Northam says he has the implications of & # 39; white privilege & # 39; has learnedAlex Edelman / Getty Images

Virginia Governor Ralph Northam meets with reporters at a press conference in the governor's mansion on February 2, 2019 in Richmond, Virginia.

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Frustrated Virginia Gov Ralph Northam said that since he was involved in controversies about his use of Blackface decades ago, he has learned that he was "born in white privilege" and "why the use of Blackface is so offensive."

In an interview that Monday on & # 39; CBS This Morning & # 39; was broadcast, Northam also referred to slave-made Africans as "enslaved servants from Africa & # 39; before they acknowledged that such a practice was slavery.

In Northam's first TV interview since the controversy erupted 10 days ago, Gayle King of CBS asks him what he has learned since discussing the consequences of the revelation that his 1984 medical school book page contained a racist photograph and his own confession that he was once dressed in Blackface on another occasion.

"Well, different things, starting with that I was born in the white privilege and that has implications for it and it's much different than a white person like myself being treated in this country …" he said in the interview.

"Did not you know that you were born in the white privilege?" Asks king, cutting off the governor.

"I knew it was me, Mrs. King, but I did not really realize its powerful implications, and again, talking to a lot of friends, that has become cryptic to me this week, I've also learned why using blackface so much is offensive, "he replied. "And yes, I knew it in the past, but the reality really started."

When King asked him whether or not he knew Blackface was offensive in the past, Northam said he thinks, "We all have a learning curve."

"Certainly, Mrs. King, I am no longer the same person on my 59th that I was back in my early twenties," he said.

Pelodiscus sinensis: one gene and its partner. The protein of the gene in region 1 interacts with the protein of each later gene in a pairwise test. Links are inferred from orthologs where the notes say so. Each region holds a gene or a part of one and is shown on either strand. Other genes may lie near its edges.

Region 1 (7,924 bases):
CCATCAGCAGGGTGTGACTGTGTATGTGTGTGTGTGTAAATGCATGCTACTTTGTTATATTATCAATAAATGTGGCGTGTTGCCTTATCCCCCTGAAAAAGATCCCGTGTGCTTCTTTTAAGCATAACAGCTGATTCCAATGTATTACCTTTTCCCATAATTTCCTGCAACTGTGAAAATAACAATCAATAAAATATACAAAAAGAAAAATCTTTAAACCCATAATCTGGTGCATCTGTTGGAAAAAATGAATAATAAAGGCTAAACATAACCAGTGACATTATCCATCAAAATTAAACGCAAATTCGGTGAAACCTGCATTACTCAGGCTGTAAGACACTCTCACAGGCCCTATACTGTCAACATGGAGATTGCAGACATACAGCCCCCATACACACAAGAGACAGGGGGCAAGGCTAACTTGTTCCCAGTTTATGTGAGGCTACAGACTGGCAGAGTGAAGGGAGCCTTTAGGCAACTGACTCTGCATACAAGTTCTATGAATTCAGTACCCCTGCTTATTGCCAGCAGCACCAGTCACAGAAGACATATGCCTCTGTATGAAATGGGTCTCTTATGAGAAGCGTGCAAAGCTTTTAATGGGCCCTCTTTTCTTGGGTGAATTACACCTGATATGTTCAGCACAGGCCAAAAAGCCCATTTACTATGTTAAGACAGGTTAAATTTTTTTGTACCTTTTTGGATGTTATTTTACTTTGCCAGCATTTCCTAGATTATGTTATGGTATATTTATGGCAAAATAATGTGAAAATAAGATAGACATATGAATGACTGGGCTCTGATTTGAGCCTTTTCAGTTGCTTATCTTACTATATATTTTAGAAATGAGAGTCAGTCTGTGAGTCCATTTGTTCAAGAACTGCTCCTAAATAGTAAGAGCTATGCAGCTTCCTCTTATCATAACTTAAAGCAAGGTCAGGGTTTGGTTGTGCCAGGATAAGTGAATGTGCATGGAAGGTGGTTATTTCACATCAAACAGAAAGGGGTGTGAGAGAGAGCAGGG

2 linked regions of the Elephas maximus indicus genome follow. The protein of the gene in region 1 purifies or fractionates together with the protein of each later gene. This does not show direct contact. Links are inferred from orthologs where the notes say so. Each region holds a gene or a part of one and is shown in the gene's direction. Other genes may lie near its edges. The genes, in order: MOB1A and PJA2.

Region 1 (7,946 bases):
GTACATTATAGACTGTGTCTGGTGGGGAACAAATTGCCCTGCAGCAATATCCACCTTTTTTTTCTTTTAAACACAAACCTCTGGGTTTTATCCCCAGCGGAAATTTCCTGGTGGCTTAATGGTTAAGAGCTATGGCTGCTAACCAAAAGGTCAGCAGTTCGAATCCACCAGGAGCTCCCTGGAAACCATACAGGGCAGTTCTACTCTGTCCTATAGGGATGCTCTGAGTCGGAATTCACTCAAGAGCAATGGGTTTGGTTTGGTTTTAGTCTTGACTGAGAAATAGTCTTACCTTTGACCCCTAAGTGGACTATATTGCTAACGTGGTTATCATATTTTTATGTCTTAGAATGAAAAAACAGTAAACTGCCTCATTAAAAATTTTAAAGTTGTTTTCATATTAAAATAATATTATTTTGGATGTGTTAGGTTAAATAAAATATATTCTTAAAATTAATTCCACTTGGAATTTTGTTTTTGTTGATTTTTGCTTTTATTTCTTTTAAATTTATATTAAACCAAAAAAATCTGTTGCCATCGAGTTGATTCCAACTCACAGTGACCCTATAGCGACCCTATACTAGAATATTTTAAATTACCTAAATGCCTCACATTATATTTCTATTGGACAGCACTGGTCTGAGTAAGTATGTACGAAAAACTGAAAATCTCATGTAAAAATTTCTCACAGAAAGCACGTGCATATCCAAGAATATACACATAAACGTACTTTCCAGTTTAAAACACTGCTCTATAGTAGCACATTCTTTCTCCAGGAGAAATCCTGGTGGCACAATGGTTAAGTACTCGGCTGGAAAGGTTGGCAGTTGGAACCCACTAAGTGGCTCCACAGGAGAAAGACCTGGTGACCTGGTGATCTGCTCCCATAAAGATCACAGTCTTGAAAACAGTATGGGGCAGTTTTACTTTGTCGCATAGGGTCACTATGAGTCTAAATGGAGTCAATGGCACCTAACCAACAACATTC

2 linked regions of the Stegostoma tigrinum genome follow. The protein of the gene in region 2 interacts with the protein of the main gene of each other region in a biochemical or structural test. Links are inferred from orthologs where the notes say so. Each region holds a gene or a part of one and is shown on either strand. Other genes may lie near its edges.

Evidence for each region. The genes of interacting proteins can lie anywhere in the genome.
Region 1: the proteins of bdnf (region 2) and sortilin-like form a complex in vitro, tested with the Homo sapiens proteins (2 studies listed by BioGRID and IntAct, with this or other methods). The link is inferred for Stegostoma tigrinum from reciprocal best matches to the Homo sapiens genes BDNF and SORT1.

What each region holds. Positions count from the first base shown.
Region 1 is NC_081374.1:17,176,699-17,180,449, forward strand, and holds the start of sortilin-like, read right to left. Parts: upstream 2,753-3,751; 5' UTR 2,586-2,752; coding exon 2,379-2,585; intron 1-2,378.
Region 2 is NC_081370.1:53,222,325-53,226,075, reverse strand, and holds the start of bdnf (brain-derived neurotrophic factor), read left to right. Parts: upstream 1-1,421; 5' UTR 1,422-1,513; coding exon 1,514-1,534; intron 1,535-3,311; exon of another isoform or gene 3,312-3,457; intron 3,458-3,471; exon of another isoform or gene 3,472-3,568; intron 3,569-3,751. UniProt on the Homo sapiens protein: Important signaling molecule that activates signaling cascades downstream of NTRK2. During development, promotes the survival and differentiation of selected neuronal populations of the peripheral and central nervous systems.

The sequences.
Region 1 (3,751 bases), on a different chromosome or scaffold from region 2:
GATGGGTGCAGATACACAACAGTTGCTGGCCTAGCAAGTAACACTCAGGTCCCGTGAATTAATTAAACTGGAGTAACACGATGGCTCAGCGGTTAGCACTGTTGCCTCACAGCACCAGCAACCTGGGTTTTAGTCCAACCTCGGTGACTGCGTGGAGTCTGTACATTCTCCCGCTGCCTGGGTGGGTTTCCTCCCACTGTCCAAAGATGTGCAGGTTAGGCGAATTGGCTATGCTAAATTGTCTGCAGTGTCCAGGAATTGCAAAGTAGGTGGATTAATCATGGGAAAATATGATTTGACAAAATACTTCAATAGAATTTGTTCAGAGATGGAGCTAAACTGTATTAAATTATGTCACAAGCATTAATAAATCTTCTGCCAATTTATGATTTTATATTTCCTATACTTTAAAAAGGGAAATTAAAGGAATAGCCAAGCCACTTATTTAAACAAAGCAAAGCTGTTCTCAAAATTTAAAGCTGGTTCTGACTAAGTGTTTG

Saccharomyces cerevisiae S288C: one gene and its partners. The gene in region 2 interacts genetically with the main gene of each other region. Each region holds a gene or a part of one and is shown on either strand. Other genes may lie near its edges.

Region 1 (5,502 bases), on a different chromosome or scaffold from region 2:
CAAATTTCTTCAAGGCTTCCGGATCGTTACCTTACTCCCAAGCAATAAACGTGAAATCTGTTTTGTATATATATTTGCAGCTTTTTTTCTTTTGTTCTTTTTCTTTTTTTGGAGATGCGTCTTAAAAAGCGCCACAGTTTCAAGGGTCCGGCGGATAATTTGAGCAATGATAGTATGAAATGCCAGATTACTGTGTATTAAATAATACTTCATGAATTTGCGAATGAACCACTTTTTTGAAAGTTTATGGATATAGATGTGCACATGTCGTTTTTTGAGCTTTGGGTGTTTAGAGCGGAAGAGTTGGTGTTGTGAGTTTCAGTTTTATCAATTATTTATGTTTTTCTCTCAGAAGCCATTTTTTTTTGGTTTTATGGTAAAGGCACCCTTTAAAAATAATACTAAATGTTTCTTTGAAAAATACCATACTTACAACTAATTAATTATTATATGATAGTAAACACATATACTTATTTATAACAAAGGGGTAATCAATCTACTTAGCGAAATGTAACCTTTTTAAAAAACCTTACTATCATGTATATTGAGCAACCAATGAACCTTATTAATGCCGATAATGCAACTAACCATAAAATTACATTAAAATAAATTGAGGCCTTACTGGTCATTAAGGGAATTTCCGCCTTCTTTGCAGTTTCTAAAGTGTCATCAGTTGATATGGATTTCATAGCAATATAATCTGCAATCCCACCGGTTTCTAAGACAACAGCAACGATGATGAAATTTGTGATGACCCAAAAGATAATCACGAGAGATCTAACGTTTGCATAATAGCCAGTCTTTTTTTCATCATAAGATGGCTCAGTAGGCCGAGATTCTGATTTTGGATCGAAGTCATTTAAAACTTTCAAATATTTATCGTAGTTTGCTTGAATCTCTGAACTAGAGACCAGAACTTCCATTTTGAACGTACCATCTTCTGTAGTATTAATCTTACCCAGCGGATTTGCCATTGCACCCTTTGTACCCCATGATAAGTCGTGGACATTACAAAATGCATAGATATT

"This is a week that has been very frank to me," added Northam.

The photo on the Northam page of the yearbook of the medical school shows two people – one with blackface and the other in a KKK cloak and hood. After initially saying that he was in the picture, he later changed his position, but he said that he once appeared in Blackface at a dance contest in San Antonio in the early 1980s.

In clips from the interview aired on Sunday, Northam told the king he was not going to resign despite calls for his resignation from both inside and outside of Virginia.

"Virginia also needs someone who is strong, who has empathy who has courage and a moral compass, and that's why I do not go anywhere, I've learned this, I have a lot more to learn, but we're in a unique opportunity now , "he said.

In another part of the interview, Northam refers to enslaved Africans as "enslaved servants from Africa", a characterization that King responds to by saying "also known as slavery."

"Yes," he replies.

In a statement to CNN Monday, Northam responded to criticism of his use of the term "contract workers" by saying, "During a recent incident at Fort Monroe I talked about the arrival of the first Africans in Virginia and referred to them in my comments as a slave. A historian advised me that the use of indentured was historically more accurate – it is a fact that I am still learning and dedicating myself to doing well. & # 39;